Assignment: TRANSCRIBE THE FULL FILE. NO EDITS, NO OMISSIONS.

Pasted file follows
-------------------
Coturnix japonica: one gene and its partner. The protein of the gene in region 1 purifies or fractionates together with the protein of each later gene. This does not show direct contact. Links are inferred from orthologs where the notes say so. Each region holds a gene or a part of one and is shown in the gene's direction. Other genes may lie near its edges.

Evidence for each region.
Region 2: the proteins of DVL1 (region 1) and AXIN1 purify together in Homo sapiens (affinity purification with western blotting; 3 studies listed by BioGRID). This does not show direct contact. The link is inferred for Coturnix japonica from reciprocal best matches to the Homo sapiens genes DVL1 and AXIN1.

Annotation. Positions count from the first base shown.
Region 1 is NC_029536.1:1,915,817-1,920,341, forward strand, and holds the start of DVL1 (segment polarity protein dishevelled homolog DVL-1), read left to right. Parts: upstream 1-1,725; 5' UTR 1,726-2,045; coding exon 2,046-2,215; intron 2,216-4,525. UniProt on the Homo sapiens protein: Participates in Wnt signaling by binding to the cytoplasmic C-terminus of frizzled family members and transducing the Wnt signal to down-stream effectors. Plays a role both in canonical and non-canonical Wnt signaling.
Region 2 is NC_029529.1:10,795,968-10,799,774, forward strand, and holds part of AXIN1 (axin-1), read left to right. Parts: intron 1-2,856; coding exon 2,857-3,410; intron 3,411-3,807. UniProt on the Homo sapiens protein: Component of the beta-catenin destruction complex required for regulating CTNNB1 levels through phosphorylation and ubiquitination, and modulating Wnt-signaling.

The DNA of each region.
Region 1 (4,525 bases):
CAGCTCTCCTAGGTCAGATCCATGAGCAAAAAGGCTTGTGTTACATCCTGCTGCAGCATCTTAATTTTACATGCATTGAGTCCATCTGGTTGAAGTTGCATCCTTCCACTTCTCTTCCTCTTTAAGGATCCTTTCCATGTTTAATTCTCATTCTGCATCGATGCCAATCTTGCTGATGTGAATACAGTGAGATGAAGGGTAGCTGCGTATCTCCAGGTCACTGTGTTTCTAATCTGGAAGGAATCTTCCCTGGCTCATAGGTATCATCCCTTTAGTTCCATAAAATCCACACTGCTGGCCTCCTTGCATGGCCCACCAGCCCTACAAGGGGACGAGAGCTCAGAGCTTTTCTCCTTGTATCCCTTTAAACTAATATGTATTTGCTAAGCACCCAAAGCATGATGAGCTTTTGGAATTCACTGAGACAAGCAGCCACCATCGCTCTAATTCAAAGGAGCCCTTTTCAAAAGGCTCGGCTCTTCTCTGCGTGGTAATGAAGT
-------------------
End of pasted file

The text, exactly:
Coturnix japonica: one gene and its partner. The protein of the gene in region 1 purifies or fractionates together with the protein of each later gene. This does not show direct contact. Links are inferred from orthologs where the notes say so. Each region holds a gene or a part of one and is shown in the gene's direction. Other genes may lie near its edges.

Evidence for each region.
Region 2: the proteins of DVL1 (region 1) and AXIN1 purify together in Homo sapiens (affinity purification with western blotting; 3 studies listed by BioGRID). This does not show direct contact. The link is inferred for Coturnix japonica from reciprocal best matches to the Homo sapiens genes DVL1 and AXIN1.

Annotation. Positions count from the first base shown.
Region 1 is NC_029536.1:1,915,817-1,920,341, forward strand, and holds the start of DVL1 (segment polarity protein dishevelled homolog DVL-1), read left to right. Parts: upstream 1-1,725; 5' UTR 1,726-2,045; coding exon 2,046-2,215; intron 2,216-4,525. UniProt on the Homo sapiens protein: Participates in Wnt signaling by binding to the cytoplasmic C-terminus of frizzled family members and transducing the Wnt signal to down-stream effectors. Plays a role both in canonical and non-canonical Wnt signaling.
Region 2 is NC_029529.1:10,795,968-10,799,774, forward strand, and holds part of AXIN1 (axin-1), read left to right. Parts: intron 1-2,856; coding exon 2,857-3,410; intron 3,411-3,807. UniProt on the Homo sapiens protein: Component of the beta-catenin destruction complex required for regulating CTNNB1 levels through phosphorylation and ubiquitination, and modulating Wnt-signaling.

The DNA of each region.
Region 1 (4,525 bases):
CAGCTCTCCTAGGTCAGATCCATGAGCAAAAAGGCTTGTGTTACATCCTGCTGCAGCATCTTAATTTTACATGCATTGAGTCCATCTGGTTGAAGTTGCATCCTTCCACTTCTCTTCCTCTTTAAGGATCCTTTCCATGTTTAATTCTCATTCTGCATCGATGCCAATCTTGCTGATGTGAATACAGTGAGATGAAGGGTAGCTGCGTATCTCCAGGTCACTGTGTTTCTAATCTGGAAGGAATCTTCCCTGGCTCATAGGTATCATCCCTTTAGTTCCATAAAATCCACACTGCTGGCCTCCTTGCATGGCCCACCAGCCCTACAAGGGGACGAGAGCTCAGAGCTTTTCTCCTTGTATCCCTTTAAACTAATATGTATTTGCTAAGCACCCAAAGCATGATGAGCTTTTGGAATTCACTGAGACAAGCAGCCACCATCGCTCTAATTCAAAGGAGCCCTTTTCAAAAGGCTCGGCTCTTCTCTGCGTGGTAATGAAGT